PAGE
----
Andy Haldane, Chief Economist at the Bank of England, praised the inter-disciplinary approach of Alliance MBS during a debate with University President and Vice-Chancellor Dame Nancy Rothwell on the role of universities in UK productivity.
Speaking during a discussion directly after the official opening of the new AMBS building, chaired by Sky business presenter Ian King, Haldane said the completion of the redeveloped business school “could not have come at a better time”.
“It is really needed. We know that as a country we fare poorly when it comes to management skills, one of the big factors contributing to the UK’s productivity problem. I particularly welcome the School’s inter-disciplinary approach. That is crucial for our economy in terms of tackling some of the biggest societal issues.”
Haldane said the higher education sector was one of the jewels in the crown of the UK economy and it was very clear that UK universities punched well above their weight. “There is also strong evidence that the very presence of a university in a region does a lot to boost income both in that region, and to surrounding regions as well. The reason why universities boost incomes is precisely because of their boosting impact on productivity within that region. We tend to find that where productivity leads, pay and incomes then follow, and universities are no exception.”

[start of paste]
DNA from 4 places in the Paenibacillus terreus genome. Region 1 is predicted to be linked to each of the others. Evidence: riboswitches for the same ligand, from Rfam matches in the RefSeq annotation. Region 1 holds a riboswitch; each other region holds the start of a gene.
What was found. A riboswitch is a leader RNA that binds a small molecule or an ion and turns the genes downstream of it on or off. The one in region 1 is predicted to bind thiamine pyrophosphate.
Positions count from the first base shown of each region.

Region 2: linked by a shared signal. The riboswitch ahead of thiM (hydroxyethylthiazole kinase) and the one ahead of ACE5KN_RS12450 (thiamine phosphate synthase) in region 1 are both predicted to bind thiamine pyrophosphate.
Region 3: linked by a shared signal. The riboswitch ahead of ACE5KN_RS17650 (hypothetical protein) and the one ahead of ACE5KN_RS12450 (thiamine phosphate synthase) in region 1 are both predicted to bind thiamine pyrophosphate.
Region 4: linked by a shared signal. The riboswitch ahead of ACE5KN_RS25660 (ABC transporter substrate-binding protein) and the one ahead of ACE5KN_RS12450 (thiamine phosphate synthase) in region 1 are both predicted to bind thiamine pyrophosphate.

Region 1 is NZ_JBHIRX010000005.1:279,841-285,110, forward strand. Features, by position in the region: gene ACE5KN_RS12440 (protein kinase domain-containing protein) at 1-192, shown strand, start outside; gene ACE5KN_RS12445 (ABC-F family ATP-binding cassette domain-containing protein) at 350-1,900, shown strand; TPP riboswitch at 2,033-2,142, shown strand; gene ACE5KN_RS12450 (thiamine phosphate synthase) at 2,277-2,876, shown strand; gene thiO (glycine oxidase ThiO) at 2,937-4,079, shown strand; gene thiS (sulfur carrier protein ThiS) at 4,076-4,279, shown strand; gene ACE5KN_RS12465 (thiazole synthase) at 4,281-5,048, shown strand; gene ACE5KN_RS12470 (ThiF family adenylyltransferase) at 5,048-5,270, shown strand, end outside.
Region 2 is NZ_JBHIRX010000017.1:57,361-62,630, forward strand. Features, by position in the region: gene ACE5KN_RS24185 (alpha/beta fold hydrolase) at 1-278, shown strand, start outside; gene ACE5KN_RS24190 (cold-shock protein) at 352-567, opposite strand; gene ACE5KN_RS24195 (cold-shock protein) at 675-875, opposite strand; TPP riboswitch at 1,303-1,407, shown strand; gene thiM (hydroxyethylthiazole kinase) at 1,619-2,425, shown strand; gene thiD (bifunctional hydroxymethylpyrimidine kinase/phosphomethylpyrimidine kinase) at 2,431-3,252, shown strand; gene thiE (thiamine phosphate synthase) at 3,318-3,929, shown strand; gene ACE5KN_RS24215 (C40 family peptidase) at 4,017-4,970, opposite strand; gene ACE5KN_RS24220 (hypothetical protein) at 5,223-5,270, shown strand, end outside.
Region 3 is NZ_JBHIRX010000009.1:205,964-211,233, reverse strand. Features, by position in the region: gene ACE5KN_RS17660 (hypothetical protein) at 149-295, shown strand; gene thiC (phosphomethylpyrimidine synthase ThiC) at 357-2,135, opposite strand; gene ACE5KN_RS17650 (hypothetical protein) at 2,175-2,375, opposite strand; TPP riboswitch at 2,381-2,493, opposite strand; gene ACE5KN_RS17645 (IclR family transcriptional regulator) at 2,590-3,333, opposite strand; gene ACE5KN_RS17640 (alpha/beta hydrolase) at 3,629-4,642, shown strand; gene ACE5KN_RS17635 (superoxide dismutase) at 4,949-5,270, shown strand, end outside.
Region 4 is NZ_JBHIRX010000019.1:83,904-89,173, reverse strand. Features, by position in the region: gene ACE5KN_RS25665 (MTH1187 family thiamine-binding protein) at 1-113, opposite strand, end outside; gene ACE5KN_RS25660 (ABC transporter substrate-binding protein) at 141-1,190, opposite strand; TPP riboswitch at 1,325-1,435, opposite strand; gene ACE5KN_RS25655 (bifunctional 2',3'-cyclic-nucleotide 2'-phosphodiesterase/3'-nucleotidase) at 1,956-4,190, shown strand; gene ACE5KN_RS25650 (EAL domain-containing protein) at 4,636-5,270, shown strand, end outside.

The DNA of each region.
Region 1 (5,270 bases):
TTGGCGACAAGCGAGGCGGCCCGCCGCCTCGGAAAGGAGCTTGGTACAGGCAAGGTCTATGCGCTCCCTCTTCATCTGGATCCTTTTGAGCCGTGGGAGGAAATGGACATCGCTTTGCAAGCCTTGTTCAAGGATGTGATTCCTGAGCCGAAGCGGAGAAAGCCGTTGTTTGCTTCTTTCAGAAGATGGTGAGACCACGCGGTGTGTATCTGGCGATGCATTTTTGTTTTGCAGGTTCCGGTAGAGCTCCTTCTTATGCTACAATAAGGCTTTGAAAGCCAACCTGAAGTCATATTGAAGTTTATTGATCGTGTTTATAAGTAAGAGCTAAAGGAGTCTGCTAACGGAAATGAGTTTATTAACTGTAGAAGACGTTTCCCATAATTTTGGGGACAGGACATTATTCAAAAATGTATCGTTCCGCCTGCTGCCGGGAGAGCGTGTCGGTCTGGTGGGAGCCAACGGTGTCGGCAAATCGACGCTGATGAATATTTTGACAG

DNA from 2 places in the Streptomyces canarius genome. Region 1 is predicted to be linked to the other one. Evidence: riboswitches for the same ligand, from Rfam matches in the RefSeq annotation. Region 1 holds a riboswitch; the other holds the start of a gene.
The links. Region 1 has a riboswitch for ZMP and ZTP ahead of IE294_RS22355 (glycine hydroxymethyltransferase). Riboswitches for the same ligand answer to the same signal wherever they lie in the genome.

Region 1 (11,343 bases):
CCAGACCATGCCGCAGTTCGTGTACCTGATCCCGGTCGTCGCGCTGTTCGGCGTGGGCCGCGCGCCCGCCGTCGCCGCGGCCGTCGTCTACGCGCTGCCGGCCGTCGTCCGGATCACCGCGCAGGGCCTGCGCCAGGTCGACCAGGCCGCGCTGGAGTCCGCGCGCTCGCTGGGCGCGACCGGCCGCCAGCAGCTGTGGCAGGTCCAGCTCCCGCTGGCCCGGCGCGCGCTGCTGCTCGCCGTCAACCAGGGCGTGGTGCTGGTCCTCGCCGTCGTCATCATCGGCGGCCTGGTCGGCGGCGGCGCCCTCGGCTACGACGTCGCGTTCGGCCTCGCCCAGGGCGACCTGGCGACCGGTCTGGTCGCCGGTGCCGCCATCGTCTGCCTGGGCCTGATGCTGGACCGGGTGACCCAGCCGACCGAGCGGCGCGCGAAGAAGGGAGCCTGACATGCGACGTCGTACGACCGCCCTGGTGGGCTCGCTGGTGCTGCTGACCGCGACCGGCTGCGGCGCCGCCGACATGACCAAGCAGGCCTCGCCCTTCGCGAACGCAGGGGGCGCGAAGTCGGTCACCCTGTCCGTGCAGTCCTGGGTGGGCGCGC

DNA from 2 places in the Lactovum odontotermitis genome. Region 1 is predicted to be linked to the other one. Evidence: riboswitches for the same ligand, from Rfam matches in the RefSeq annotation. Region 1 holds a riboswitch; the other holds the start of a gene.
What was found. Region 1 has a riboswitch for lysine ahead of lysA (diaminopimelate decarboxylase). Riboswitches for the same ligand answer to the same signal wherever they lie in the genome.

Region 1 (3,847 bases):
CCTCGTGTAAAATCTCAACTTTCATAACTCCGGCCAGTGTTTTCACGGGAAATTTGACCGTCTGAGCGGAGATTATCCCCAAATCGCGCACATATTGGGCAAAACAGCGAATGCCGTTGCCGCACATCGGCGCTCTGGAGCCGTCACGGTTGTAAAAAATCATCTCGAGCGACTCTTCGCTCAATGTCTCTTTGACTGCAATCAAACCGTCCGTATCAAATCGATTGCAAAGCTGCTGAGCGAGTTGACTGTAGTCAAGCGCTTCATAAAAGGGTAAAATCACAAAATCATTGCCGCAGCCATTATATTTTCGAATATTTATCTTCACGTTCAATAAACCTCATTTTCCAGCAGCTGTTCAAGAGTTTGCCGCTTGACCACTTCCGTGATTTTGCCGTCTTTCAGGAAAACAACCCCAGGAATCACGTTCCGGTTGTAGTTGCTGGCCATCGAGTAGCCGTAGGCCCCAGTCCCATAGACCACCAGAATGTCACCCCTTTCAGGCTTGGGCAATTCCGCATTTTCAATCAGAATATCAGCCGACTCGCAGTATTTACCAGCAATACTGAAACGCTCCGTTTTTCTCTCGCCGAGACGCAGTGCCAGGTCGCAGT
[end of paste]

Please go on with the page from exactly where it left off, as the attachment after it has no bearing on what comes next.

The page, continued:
As such he said it made “perfect sense” for universities to be centre stage both in terms of our national industrial strategy, and also in terms of local industrial strategies.
However he said that universities, like all institutions, will need to adapt to the fourth industrial revolution and there would be an even greater focus in the future both on multi-disciplinary courses, and on knowledge and tech transfer to help reach “misfiring” UK companies. “The truth is that UK plc does very well at the ‘R’ in R&D, and very poorly at the ‘D’.”
Haldane added that, as the recent Augar review of post-18 education had made clear, one mustn’t lose sight of the further education sector and the 50% of the UK workforce that doesn’t have a degree.
“That too needs re-energising, not as a substitute for higher education but very much as a complement. If we are to tackle the UK’s productivity problem we’ll need all of our education engines to be firing.”
Role of business school
Dame Nancy said there was a key role for the Business School to play in helping to further boost productivity in the region.
“Greater Manchester by many measures is thriving. There is a lot of growth in the city and many graduates now want to stay. Indeed just a few years ago a third of our graduates left the region, now over half stay, many of them starting their own businesses.
“But the productivity of the north of England, the productivity of Greater Manchester, is still well below where it should be and still well below the national average. A business school of this scale can certainly do a great deal. You can see from the figures that in Greater Manchester there are many, many businesses with no skills whatsoever in accounting, business planning, or forms of digital analysis. We can help them and our students can help them.”